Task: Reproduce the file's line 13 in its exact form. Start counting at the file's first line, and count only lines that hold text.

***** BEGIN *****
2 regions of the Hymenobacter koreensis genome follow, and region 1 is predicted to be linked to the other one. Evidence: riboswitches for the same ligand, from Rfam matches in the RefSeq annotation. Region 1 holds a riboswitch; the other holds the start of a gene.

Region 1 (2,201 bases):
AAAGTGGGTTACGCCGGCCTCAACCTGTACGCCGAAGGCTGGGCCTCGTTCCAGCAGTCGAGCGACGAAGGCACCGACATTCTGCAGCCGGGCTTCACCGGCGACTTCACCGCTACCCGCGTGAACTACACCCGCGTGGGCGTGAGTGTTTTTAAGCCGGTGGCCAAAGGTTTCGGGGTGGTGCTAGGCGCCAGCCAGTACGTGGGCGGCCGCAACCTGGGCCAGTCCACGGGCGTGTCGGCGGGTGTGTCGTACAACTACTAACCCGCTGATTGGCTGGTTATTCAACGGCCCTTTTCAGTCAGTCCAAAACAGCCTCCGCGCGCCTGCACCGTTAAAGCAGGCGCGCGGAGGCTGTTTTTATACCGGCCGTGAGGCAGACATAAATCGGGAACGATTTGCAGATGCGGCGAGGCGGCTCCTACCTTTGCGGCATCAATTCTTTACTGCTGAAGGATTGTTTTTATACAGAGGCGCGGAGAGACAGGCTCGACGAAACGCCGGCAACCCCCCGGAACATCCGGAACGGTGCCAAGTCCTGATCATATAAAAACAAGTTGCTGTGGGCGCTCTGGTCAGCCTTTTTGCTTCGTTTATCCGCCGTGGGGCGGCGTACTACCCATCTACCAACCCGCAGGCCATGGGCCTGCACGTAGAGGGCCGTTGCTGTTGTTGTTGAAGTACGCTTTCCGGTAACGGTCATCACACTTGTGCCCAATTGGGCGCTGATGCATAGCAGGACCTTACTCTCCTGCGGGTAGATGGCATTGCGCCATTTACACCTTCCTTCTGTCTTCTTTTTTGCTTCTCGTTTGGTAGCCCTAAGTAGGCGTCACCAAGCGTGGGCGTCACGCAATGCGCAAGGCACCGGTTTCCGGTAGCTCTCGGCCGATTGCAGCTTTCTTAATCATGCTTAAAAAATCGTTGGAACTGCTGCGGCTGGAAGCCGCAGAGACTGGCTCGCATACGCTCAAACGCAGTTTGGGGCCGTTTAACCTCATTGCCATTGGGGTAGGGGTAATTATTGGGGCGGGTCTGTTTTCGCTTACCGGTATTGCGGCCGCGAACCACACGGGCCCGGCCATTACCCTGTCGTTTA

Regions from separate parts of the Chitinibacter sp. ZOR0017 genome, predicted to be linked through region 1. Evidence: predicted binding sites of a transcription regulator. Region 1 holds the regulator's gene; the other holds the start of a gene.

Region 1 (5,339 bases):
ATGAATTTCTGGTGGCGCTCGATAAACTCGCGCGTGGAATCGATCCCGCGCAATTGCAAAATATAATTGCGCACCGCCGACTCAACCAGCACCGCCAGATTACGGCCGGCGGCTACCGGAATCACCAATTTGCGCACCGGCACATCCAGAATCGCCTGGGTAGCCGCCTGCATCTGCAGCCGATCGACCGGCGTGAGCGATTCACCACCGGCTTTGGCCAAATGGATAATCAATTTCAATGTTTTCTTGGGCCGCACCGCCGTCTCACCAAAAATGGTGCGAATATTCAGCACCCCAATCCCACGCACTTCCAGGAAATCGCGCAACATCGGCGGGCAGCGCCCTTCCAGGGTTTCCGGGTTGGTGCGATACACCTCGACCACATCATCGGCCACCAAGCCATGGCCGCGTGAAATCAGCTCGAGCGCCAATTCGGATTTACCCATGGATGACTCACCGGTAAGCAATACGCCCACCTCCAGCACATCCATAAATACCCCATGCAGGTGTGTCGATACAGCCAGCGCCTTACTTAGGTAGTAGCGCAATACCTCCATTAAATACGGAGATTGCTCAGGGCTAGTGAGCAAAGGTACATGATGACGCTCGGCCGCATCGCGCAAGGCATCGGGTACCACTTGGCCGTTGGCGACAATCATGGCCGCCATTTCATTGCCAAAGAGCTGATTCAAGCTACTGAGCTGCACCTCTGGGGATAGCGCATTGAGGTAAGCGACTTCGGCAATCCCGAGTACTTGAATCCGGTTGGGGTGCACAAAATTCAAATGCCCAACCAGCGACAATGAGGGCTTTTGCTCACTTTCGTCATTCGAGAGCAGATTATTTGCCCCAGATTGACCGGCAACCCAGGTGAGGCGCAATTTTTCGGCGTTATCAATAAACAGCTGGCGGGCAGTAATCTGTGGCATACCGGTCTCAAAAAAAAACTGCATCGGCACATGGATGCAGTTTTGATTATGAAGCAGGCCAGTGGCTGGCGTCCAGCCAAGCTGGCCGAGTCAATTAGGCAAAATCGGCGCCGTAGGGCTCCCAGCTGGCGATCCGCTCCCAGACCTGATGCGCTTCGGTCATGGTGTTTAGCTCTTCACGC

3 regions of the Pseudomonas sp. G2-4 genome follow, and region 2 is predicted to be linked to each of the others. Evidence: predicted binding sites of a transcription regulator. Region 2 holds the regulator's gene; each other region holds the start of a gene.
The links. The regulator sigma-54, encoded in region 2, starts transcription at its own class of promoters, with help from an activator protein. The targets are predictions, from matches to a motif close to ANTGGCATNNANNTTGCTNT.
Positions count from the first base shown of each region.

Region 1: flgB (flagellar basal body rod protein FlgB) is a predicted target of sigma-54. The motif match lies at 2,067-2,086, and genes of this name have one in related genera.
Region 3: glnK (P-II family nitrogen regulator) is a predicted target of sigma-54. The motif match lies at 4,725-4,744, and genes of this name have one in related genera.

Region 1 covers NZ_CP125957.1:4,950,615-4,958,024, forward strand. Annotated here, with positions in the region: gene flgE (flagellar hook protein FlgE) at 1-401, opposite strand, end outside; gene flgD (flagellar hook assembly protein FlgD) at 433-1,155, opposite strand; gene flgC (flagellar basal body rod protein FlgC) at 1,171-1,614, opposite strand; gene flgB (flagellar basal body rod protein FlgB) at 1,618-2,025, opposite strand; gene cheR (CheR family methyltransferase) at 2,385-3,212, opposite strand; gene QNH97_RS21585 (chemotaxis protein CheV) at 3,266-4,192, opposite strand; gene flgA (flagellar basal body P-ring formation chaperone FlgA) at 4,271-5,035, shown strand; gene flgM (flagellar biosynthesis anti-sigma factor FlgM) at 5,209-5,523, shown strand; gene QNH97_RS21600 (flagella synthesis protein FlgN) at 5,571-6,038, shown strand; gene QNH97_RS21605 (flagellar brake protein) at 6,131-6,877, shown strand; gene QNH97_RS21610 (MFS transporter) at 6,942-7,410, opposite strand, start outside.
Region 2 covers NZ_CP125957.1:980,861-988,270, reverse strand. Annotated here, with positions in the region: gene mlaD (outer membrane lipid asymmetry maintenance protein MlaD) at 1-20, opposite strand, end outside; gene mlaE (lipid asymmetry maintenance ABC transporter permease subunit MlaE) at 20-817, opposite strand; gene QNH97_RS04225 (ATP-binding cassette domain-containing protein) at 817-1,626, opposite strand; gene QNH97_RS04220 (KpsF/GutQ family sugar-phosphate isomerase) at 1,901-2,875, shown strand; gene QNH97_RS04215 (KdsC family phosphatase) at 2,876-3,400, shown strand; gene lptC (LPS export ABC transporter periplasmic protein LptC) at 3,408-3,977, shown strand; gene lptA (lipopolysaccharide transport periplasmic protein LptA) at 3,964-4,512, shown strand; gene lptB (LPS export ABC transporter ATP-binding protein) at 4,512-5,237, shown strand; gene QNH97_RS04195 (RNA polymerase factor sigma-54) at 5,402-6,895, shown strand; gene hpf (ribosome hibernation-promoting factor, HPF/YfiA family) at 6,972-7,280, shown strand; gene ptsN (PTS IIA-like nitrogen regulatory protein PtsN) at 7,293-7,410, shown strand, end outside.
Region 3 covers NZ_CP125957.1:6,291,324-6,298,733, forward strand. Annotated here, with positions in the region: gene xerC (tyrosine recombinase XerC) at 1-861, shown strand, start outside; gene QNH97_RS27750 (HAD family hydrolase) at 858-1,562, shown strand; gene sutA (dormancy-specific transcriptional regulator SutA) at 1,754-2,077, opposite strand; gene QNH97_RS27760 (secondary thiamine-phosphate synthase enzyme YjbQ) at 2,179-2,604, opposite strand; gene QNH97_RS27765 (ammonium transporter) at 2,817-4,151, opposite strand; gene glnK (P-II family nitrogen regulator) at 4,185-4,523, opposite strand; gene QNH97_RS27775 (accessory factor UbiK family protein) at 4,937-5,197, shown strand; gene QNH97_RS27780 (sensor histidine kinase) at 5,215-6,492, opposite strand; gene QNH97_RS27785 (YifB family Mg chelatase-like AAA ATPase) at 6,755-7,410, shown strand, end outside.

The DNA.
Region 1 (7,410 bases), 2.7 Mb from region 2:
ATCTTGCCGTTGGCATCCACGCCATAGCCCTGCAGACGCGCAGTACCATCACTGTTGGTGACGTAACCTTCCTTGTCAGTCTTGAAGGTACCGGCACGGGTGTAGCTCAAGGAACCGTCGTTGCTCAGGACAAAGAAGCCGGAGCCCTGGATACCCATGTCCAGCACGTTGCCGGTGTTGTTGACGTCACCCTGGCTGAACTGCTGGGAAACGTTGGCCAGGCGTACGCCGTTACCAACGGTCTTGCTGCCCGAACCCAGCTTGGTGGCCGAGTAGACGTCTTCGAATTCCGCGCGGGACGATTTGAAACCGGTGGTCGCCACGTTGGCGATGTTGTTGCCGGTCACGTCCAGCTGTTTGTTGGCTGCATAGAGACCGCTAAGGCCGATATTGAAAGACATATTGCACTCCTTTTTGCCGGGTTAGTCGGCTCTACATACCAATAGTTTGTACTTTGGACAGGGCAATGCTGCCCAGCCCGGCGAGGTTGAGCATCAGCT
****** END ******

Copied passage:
Region 2 covers NZ_CP125957.1:980,861-988,270, reverse strand. Annotated here, with positions in the region: gene mlaD (outer membrane lipid asymmetry maintenance protein MlaD) at 1-20, opposite strand, end outside; gene mlaE (lipid asymmetry maintenance ABC transporter permease subunit MlaE) at 20-817, opposite strand; gene QNH97_RS04225 (ATP-binding cassette domain-containing protein) at 817-1,626, opposite strand; gene QNH97_RS04220 (KpsF/GutQ family sugar-phosphate isomerase) at 1,901-2,875, shown strand; gene QNH97_RS04215 (KdsC family phosphatase) at 2,876-3,400, shown strand; gene lptC (LPS export ABC transporter periplasmic protein LptC) at 3,408-3,977, shown strand; gene lptA (lipopolysaccharide transport periplasmic protein LptA) at 3,964-4,512, shown strand; gene lptB (LPS export ABC transporter ATP-binding protein) at 4,512-5,237, shown strand; gene QNH97_RS04195 (RNA polymerase factor sigma-54) at 5,402-6,895, shown strand; gene hpf (ribosome hibernation-promoting factor, HPF/YfiA family) at 6,972-7,280, shown strand; gene ptsN (PTS IIA-like nitrogen regulatory protein PtsN) at 7,293-7,410, shown strand, end outside.